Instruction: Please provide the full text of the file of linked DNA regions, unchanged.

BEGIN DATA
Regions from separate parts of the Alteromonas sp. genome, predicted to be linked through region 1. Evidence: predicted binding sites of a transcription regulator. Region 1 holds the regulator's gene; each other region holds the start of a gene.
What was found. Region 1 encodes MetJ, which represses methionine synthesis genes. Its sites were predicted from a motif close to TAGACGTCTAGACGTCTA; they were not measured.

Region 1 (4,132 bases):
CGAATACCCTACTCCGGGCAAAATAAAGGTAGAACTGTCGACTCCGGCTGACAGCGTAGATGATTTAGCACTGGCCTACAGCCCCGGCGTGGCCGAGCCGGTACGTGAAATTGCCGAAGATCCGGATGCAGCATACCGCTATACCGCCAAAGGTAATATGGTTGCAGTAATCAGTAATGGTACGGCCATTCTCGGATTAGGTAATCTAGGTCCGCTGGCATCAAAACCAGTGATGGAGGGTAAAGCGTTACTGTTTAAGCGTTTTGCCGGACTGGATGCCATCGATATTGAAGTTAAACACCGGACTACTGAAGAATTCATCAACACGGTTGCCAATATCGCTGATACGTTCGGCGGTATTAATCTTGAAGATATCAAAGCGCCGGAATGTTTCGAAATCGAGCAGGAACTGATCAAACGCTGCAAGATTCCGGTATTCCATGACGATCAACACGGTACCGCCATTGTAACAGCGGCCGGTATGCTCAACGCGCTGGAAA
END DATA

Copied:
Regions from separate parts of the Alteromonas sp. genome, predicted to be linked through region 1. Evidence: predicted binding sites of a transcription regulator. Region 1 holds the regulator's gene; each other region holds the start of a gene.
What was found. Region 1 encodes MetJ, which represses methionine synthesis genes. Its sites were predicted from a motif close to TAGACGTCTAGACGTCTA; they were not measured.

Region 1 (4,132 bases):
CGAATACCCTACTCCGGGCAAAATAAAGGTAGAACTGTCGACTCCGGCTGACAGCGTAGATGATTTAGCACTGGCCTACAGCCCCGGCGTGGCCGAGCCGGTACGTGAAATTGCCGAAGATCCGGATGCAGCATACCGCTATACCGCCAAAGGTAATATGGTTGCAGTAATCAGTAATGGTACGGCCATTCTCGGATTAGGTAATCTAGGTCCGCTGGCATCAAAACCAGTGATGGAGGGTAAAGCGTTACTGTTTAAGCGTTTTGCCGGACTGGATGCCATCGATATTGAAGTTAAACACCGGACTACTGAAGAATTCATCAACACGGTTGCCAATATCGCTGATACGTTCGGCGGTATTAATCTTGAAGATATCAAAGCGCCGGAATGTTTCGAAATCGAGCAGGAACTGATCAAACGCTGCAAGATTCCGGTATTCCATGACGATCAACACGGTACCGCCATTGTAACAGCGGCCGGTATGCTCAACGCGCTGGAAA